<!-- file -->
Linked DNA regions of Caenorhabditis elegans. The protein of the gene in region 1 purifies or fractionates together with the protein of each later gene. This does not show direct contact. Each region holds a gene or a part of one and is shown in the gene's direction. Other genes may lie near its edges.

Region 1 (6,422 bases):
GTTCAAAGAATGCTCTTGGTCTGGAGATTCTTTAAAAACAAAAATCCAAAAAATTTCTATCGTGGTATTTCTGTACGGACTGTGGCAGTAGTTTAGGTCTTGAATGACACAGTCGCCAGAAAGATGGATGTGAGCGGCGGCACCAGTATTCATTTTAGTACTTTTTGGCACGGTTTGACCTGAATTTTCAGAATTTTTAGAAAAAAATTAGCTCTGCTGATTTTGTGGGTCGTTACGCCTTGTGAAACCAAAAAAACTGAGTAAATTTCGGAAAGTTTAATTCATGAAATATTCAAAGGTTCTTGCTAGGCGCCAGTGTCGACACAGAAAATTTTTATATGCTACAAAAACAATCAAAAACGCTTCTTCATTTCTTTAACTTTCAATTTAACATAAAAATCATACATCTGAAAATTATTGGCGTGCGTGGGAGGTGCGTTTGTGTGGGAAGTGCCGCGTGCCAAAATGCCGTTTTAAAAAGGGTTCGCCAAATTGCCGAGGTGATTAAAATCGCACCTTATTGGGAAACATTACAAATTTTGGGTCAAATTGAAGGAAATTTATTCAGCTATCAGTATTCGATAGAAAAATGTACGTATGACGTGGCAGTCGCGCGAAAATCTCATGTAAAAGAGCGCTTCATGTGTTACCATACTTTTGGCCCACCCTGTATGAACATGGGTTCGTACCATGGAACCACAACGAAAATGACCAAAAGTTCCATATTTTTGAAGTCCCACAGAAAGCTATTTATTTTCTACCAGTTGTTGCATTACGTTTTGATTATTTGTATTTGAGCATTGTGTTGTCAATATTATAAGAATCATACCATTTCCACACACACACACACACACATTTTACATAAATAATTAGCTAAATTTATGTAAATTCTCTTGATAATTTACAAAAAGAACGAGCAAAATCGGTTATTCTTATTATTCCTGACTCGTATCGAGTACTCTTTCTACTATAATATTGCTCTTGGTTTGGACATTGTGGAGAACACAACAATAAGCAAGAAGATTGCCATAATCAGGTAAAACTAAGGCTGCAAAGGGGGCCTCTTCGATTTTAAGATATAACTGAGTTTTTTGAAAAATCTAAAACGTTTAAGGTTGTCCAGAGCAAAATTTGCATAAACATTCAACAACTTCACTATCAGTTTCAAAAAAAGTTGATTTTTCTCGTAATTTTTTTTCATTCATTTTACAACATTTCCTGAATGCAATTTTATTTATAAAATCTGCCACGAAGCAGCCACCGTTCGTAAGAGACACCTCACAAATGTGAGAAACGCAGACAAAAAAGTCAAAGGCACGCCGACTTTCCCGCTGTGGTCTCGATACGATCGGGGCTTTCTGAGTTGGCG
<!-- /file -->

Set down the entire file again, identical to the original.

Linked DNA regions of Caenorhabditis elegans. The protein of the gene in region 1 purifies or fractionates together with the protein of each later gene. This does not show direct contact. Each region holds a gene or a part of one and is shown in the gene's direction. Other genes may lie near its edges.

Region 1 (6,422 bases):
GTTCAAAGAATGCTCTTGGTCTGGAGATTCTTTAAAAACAAAAATCCAAAAAATTTCTATCGTGGTATTTCTGTACGGACTGTGGCAGTAGTTTAGGTCTTGAATGACACAGTCGCCAGAAAGATGGATGTGAGCGGCGGCACCAGTATTCATTTTAGTACTTTTTGGCACGGTTTGACCTGAATTTTCAGAATTTTTAGAAAAAAATTAGCTCTGCTGATTTTGTGGGTCGTTACGCCTTGTGAAACCAAAAAAACTGAGTAAATTTCGGAAAGTTTAATTCATGAAATATTCAAAGGTTCTTGCTAGGCGCCAGTGTCGACACAGAAAATTTTTATATGCTACAAAAACAATCAAAAACGCTTCTTCATTTCTTTAACTTTCAATTTAACATAAAAATCATACATCTGAAAATTATTGGCGTGCGTGGGAGGTGCGTTTGTGTGGGAAGTGCCGCGTGCCAAAATGCCGTTTTAAAAAGGGTTCGCCAAATTGCCGAGGTGATTAAAATCGCACCTTATTGGGAAACATTACAAATTTTGGGTCAAATTGAAGGAAATTTATTCAGCTATCAGTATTCGATAGAAAAATGTACGTATGACGTGGCAGTCGCGCGAAAATCTCATGTAAAAGAGCGCTTCATGTGTTACCATACTTTTGGCCCACCCTGTATGAACATGGGTTCGTACCATGGAACCACAACGAAAATGACCAAAAGTTCCATATTTTTGAAGTCCCACAGAAAGCTATTTATTTTCTACCAGTTGTTGCATTACGTTTTGATTATTTGTATTTGAGCATTGTGTTGTCAATATTATAAGAATCATACCATTTCCACACACACACACACACACATTTTACATAAATAATTAGCTAAATTTATGTAAATTCTCTTGATAATTTACAAAAAGAACGAGCAAAATCGGTTATTCTTATTATTCCTGACTCGTATCGAGTACTCTTTCTACTATAATATTGCTCTTGGTTTGGACATTGTGGAGAACACAACAATAAGCAAGAAGATTGCCATAATCAGGTAAAACTAAGGCTGCAAAGGGGGCCTCTTCGATTTTAAGATATAACTGAGTTTTTTGAAAAATCTAAAACGTTTAAGGTTGTCCAGAGCAAAATTTGCATAAACATTCAACAACTTCACTATCAGTTTCAAAAAAAGTTGATTTTTCTCGTAATTTTTTTTCATTCATTTTACAACATTTCCTGAATGCAATTTTATTTATAAAATCTGCCACGAAGCAGCCACCGTTCGTAAGAGACACCTCACAAATGTGAGAAACGCAGACAAAAAAGTCAAAGGCACGCCGACTTTCCCGCTGTGGTCTCGATACGATCGGGGCTTTCTGAGTTGGCG